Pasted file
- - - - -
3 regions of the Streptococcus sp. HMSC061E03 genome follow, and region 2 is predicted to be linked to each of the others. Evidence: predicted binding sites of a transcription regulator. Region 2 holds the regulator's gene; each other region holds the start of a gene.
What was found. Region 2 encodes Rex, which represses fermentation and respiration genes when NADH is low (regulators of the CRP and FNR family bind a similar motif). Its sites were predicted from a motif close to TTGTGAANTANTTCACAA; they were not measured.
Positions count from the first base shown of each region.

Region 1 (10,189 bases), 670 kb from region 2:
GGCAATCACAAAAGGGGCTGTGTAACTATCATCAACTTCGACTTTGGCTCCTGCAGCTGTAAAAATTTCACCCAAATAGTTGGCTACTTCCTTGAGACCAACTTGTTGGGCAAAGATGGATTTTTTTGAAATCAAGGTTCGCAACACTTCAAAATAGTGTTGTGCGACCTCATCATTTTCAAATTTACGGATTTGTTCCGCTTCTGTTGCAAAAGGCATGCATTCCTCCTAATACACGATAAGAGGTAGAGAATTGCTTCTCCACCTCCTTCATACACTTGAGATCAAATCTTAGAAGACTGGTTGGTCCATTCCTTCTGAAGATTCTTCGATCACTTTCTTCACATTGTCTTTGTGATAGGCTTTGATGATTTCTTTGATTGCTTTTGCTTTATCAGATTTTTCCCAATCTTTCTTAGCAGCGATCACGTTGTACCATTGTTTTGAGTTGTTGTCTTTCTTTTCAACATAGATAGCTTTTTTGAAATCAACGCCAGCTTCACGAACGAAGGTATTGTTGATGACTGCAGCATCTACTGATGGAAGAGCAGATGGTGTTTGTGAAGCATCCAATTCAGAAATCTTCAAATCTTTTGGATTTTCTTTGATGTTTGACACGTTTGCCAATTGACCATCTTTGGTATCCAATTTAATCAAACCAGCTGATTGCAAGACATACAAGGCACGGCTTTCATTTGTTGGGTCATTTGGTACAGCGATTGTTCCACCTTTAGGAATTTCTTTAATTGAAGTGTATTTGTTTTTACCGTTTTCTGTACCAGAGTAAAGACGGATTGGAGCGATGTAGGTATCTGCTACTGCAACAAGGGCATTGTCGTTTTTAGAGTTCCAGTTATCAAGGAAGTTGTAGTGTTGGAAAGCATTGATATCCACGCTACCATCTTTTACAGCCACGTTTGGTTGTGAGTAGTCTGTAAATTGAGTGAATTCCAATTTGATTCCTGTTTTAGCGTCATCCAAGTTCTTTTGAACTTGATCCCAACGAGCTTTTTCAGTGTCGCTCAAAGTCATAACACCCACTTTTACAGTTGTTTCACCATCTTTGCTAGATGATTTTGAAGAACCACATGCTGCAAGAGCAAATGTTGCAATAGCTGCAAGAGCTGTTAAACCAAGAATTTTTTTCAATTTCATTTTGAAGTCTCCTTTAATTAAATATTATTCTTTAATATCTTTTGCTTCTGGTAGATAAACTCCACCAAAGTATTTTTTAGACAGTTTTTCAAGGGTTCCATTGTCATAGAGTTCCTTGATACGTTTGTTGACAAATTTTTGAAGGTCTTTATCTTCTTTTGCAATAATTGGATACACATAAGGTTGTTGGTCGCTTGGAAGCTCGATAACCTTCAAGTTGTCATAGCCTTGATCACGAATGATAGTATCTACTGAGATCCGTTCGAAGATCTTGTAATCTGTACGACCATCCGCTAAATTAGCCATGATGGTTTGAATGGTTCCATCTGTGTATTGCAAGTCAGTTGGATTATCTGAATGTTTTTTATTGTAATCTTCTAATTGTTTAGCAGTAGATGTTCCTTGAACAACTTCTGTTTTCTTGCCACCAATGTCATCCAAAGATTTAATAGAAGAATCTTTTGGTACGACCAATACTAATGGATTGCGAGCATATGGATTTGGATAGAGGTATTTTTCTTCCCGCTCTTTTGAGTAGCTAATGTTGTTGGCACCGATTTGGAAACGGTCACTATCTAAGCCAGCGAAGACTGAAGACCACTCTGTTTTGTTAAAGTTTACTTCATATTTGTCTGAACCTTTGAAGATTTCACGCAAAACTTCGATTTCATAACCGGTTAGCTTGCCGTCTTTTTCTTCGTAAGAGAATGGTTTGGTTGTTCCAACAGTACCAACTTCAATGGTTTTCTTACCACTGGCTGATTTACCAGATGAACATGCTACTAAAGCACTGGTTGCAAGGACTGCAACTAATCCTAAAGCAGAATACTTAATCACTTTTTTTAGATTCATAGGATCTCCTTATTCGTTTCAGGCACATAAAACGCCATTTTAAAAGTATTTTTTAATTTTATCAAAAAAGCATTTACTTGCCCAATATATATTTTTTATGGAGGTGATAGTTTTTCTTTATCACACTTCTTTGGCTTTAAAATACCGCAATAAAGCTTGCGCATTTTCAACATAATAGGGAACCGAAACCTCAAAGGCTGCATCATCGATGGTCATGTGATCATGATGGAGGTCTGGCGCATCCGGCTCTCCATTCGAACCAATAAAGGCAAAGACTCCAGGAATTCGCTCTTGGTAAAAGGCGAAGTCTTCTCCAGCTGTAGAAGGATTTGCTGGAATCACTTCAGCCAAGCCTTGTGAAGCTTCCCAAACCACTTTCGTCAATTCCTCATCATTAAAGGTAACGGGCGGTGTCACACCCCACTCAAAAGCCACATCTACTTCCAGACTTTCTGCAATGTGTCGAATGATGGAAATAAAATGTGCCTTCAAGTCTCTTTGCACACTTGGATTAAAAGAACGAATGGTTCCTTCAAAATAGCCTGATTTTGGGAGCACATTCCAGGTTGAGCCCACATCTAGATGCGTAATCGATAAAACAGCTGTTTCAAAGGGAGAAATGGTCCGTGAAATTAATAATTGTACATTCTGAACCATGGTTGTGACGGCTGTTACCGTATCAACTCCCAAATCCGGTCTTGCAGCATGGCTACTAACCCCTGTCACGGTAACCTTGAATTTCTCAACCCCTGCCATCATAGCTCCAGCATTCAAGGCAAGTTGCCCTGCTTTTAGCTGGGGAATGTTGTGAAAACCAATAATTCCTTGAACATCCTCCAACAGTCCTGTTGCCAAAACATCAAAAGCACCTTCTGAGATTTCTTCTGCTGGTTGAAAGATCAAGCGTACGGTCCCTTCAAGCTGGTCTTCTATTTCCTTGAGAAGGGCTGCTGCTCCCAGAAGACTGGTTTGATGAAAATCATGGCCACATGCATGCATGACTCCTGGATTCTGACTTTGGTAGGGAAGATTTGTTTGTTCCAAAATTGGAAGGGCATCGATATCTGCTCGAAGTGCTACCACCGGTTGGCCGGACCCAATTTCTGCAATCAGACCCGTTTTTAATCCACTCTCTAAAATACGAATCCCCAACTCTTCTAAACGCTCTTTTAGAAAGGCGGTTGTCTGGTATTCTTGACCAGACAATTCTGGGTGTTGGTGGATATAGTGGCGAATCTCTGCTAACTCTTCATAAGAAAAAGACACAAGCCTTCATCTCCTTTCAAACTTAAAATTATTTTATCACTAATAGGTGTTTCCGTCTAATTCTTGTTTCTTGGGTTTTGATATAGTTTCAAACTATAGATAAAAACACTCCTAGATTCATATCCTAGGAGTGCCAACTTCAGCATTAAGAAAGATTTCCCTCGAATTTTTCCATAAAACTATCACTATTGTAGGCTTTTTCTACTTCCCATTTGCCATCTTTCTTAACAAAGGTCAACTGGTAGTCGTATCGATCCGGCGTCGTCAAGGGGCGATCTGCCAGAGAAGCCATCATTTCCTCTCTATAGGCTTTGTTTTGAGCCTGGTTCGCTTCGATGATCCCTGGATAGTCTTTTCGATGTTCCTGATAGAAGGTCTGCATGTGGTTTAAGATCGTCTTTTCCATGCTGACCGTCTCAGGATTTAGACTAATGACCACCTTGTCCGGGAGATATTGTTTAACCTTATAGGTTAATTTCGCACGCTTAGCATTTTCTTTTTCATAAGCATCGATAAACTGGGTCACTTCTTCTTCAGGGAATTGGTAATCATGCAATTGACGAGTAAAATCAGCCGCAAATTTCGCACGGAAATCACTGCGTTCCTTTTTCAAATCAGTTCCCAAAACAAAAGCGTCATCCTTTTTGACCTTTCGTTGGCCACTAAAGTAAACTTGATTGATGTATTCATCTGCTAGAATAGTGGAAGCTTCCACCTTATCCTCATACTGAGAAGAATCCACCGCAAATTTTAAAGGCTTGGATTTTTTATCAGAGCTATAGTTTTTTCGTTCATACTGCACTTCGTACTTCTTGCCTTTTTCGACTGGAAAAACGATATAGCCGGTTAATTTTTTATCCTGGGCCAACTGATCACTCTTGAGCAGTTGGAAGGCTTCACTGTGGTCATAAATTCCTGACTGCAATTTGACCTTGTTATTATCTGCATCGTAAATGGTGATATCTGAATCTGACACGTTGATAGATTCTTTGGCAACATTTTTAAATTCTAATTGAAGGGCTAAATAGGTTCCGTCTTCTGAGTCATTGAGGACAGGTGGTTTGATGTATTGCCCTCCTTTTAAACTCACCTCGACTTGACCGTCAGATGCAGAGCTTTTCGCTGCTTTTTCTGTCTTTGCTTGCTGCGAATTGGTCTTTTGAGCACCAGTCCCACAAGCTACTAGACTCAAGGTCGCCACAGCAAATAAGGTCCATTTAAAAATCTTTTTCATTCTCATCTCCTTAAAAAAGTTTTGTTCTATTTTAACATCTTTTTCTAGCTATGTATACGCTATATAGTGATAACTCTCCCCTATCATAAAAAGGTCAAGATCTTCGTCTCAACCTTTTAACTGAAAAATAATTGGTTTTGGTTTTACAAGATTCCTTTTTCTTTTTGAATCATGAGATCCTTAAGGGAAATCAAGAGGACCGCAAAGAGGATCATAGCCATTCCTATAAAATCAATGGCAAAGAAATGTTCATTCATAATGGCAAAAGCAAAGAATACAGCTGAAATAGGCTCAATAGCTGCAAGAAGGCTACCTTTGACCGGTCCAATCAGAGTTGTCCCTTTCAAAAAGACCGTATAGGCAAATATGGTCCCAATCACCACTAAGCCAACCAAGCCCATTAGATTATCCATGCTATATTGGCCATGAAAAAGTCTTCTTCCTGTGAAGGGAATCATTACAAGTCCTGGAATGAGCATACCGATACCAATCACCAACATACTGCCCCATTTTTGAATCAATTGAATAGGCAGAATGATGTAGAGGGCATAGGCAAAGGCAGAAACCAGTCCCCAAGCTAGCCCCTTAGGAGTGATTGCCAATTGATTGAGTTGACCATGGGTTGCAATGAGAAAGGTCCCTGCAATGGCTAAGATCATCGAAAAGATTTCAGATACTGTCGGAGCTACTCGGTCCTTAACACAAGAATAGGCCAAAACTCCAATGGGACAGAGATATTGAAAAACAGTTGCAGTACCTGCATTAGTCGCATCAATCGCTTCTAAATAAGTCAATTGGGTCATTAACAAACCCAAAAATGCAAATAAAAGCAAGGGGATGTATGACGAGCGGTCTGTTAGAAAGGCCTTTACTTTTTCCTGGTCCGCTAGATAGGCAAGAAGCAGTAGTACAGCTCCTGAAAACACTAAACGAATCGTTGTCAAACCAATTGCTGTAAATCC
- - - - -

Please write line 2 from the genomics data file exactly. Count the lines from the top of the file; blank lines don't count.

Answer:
What was found. Region 2 encodes Rex, which represses fermentation and respiration genes when NADH is low (regulators of the CRP and FNR family bind a similar motif). Its sites were predicted from a motif close to TTGTGAANTANTTCACAA; they were not measured.